More details on interactions were obtained from the reversibility studies, which led to the conclusion that the reversible colorimetric activities of 2 upon the addition of anions and cations resemble two inputs with complementary “IMP/INH” logic functions. The addition of anions to 2 which resulted in spectral and naked eye colorimetric changes was reversed to their initial state, both spectra and color, when molar amount of cations (Zn2+) was added (Figure 5(a)). The reversible yellow-orange-yellow-orange cycles were repeated several times (4 times) by alternating addition of 2 equiv. F and about 1.2 equiv. of Zn2+ with consistent and continuous cycles shown in Figure 5(b). The total amount of equiv. added during the four cycles was almost 1(2) : 17F : 7Zn2+, which has little effect on the absorption intensities of 2, even though the fourth cycle saw the molar amounts slightly increased, compared to the first three. Similar results to Zn2+ were obtained upon molar additions of Cu2+ in more or less equivalent ratios.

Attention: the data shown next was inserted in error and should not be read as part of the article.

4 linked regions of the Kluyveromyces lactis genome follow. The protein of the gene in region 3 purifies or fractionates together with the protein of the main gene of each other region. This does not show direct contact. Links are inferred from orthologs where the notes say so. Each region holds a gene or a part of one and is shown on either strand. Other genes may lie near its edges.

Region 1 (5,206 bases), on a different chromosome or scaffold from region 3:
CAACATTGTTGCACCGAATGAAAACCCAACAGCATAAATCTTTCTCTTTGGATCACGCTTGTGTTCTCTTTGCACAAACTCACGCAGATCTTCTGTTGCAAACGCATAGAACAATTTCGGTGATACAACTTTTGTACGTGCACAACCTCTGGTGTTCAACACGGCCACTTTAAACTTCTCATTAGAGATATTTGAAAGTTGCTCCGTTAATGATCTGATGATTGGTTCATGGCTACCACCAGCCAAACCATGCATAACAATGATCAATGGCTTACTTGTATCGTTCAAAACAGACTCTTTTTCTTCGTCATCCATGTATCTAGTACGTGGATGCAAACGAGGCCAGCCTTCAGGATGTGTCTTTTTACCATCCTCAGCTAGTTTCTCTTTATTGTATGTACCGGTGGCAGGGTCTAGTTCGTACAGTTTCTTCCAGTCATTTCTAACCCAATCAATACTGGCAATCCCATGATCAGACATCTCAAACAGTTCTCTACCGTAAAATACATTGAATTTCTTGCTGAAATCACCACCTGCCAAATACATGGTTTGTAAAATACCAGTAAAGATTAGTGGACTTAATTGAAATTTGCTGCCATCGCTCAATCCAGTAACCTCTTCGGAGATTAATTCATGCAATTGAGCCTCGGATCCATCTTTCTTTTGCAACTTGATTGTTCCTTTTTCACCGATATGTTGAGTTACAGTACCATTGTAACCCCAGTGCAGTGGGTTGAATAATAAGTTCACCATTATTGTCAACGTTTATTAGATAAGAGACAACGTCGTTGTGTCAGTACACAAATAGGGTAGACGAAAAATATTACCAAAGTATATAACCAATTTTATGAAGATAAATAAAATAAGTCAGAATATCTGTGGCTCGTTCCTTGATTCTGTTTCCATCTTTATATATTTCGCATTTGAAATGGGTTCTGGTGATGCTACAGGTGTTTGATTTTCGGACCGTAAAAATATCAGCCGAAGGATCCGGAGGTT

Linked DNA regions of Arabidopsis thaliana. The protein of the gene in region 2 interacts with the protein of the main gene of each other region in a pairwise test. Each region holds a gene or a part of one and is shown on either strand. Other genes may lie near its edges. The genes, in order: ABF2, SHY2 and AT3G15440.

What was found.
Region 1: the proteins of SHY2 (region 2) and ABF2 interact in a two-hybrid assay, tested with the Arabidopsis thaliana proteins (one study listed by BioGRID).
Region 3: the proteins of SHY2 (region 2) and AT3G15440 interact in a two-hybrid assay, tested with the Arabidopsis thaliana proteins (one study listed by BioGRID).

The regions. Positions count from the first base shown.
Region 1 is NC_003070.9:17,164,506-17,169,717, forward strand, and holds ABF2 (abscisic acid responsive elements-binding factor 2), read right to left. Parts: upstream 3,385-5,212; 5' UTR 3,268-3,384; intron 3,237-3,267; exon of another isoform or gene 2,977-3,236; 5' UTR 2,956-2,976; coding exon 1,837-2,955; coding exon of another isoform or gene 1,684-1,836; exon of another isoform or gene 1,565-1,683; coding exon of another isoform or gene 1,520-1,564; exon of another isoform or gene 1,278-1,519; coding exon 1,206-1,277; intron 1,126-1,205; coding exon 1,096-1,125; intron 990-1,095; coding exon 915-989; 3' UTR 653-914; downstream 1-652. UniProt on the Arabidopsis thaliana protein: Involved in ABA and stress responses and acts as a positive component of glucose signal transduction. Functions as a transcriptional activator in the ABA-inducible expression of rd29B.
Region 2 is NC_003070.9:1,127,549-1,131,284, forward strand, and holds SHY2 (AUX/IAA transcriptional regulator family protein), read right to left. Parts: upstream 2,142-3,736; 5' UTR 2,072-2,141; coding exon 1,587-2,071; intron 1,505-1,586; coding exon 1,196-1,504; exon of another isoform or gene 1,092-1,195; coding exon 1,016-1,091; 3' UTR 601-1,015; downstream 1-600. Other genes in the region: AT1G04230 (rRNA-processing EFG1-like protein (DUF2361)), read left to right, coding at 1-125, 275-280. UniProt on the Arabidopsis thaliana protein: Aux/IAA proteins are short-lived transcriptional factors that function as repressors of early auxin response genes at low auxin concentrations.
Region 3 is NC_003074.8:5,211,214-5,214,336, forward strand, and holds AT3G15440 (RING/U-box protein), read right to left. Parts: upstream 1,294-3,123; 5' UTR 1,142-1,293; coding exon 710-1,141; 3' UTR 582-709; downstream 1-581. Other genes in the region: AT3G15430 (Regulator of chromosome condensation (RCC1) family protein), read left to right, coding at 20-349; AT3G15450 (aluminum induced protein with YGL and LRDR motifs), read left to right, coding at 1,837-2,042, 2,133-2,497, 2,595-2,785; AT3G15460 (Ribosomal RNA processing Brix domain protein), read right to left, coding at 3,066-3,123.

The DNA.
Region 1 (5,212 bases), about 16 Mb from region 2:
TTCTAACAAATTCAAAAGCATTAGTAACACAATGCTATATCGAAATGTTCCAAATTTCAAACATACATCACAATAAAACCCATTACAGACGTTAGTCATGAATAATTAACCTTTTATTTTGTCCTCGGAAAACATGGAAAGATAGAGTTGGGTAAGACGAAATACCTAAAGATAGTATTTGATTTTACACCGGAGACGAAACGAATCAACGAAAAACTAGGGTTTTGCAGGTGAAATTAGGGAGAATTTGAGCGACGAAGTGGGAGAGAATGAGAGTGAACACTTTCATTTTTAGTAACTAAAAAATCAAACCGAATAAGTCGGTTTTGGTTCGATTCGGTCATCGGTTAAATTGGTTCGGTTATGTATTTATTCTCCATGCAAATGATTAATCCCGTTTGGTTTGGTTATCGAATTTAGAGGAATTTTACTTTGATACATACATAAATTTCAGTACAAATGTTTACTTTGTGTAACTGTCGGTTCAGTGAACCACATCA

Figure 5: Reversible cycles and reproducible colorimetric switch of 2 (1 × 10−5 M, in DMSO) modulated by the addition of F and Zn2+ (2 : 1), respectively. (a) Spectral display of the first cycle. (b) Repeating cycles.

The logic operations of 2 are based on the reversibility and reproducibility of colorimetric-spectral switch upon mixing right combinations of F and Zn2+. The addition of F to 2 induces spectral and color changes (), while a further addition of Zn2+ to this solution reverses or reproduces the changes (), both color and spectra, to restore the original position (2). This can be viewed as two different systems; first the output at 534 nm is controlled by two inputs, input-F and input-Zn, the system resembling a molecular INH logic gate, represented by the truth table (Figure 6(a)). On the other hand, the output at 440 nm is controlled by the same inputs but different order represents IMP logic gate. According to the Boolean logic systems, the two systems resemble a two-input complementary IMP/INH logic functions (Figure 6(b)). In the 21st century, these systems of reversible-reproducible functions are of great interest in molecular level information processing. While molecular logic devices are already in use in some fields, applications in computational operations remain to be desired.